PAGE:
Thursday, November 09, 2006

New touchstones,
enduring mission


We all learned to produce newspapers according to a set of touchstones and metrics that were refined and polished over generations. Success meant a bigger staff, a larger newshole, longer series, more prizes. You staffed and covered everything; running wire on any story within striking range was failure.

Much of that is history.

Some things don’t change. Let’s take it as a given that our mission isn’t different. We’re here to produce the journalism of verification: fair, accurate independent reporting that speaks the truth to power, holds government accountable, gives voice to the voiceless, builds community cohesion. We create and empower citizens. If that’s not our animating purpose, I don’t want to keep doing it.

But standing by ourselves in an empty room telling stories won’t accomplish that.

How do we reorient? What are the new touchstones? Nobody knows for sure yet, of course, but I have some ideas. I wonder if you do, too?

The most important involves turning our yardstick upside down: what matters is not just what we do, but also what people do with it. The educator who argued “I was teaching, but they weren’t learning” had obviously missed the point. So, too, the editor who tries to argue that her decisions were right but the readers didn’t care.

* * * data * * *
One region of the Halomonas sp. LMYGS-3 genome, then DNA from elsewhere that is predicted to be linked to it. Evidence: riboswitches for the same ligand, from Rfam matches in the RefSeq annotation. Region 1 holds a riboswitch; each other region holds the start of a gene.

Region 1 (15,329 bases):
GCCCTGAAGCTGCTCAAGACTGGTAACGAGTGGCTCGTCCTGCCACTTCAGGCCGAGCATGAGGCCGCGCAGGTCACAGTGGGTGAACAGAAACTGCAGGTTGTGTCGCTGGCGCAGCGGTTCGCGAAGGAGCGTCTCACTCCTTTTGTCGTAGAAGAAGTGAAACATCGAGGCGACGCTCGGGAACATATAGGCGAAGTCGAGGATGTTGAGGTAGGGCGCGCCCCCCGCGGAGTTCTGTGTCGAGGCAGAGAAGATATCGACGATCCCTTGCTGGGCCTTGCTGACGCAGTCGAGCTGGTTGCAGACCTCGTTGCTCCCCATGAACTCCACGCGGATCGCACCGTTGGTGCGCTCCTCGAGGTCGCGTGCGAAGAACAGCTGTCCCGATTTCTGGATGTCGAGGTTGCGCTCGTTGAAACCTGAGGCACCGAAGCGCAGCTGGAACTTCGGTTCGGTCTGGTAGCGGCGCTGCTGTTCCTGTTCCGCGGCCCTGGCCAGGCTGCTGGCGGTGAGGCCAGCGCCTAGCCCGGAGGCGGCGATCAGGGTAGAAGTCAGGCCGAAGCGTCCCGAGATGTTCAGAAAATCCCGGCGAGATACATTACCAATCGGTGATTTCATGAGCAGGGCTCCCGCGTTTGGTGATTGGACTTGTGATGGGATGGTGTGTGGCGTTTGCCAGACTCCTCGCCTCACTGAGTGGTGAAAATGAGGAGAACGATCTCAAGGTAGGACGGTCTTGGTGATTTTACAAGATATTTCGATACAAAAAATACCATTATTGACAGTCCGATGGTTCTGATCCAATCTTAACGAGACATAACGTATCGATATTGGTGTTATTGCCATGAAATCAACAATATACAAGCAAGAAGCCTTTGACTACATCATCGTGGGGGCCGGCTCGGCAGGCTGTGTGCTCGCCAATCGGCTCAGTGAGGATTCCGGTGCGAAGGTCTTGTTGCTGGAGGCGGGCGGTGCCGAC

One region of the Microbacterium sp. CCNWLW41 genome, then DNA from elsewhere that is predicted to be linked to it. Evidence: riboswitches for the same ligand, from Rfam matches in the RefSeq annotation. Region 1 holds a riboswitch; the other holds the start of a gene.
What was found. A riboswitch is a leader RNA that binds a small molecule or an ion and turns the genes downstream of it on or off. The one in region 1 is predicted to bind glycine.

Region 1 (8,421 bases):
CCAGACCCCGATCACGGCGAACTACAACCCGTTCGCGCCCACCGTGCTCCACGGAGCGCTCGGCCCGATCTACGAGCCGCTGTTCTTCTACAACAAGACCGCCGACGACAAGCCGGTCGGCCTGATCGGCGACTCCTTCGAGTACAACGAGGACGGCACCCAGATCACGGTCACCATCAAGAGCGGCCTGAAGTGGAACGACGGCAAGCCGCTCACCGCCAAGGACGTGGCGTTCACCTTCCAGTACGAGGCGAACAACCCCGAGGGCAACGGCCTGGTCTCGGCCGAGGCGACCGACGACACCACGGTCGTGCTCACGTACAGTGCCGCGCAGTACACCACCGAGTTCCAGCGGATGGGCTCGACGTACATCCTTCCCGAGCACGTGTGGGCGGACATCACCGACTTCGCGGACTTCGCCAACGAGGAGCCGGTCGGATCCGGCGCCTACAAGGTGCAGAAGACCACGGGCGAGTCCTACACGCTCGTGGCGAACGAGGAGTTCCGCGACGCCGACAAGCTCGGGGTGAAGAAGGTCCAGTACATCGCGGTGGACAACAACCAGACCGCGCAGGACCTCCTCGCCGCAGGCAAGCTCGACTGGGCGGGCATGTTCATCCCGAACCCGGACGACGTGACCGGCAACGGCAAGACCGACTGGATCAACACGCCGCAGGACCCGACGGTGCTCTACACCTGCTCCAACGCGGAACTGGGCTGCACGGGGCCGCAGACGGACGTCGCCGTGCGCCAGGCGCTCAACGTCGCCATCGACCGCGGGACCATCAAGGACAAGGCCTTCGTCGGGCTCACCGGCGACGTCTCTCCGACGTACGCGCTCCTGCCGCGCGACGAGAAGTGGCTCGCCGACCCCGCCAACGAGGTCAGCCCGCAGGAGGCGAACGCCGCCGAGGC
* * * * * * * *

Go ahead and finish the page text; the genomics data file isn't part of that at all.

I’d propose this as New Metric Number One: grow audience, in whatever channel and on whatever cycle the audience dictates. Chase them, find them, embrace them, serve them, capture them.

And how about this for Number Two: accept that news is an interactive, collaborative process these days. The audience is your partner in every significant respect, helping shape your decisions and contributing their own voices.

Along the way, we’ll learn the proper weight to attach to other touchstones: engagement; personality; excitement; non-generic ideas and assignments; humor, whimsy, buzz; star quality, brand-name performers; multiple channels and tools.

We will learn how to attach even more value to the tremendous capacities we already have: potent, narrative storytelling; tough-minded independence; levelheaded judgment; non-partisan detachment; fearless, agnostic investigations; deep community roots and understanding.

Any ideas about what else to include in amongst the new touchstones? You could add them as comments here.
–Howard Weaver

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  4. Re: Touchstones, here's another: Risk-taking that accepts frequent failure as part of our lives. Along with that, a willingness (OK, ruthlessness) to pull the plug quickly when new initiatives bomb.

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  5. Howard, this is part of Number One, I suppose, but we're having to switch to being both a PM and AM paper at the same time, updating 24/7 online. Actually, perhaps it's more like radio — always on the air.

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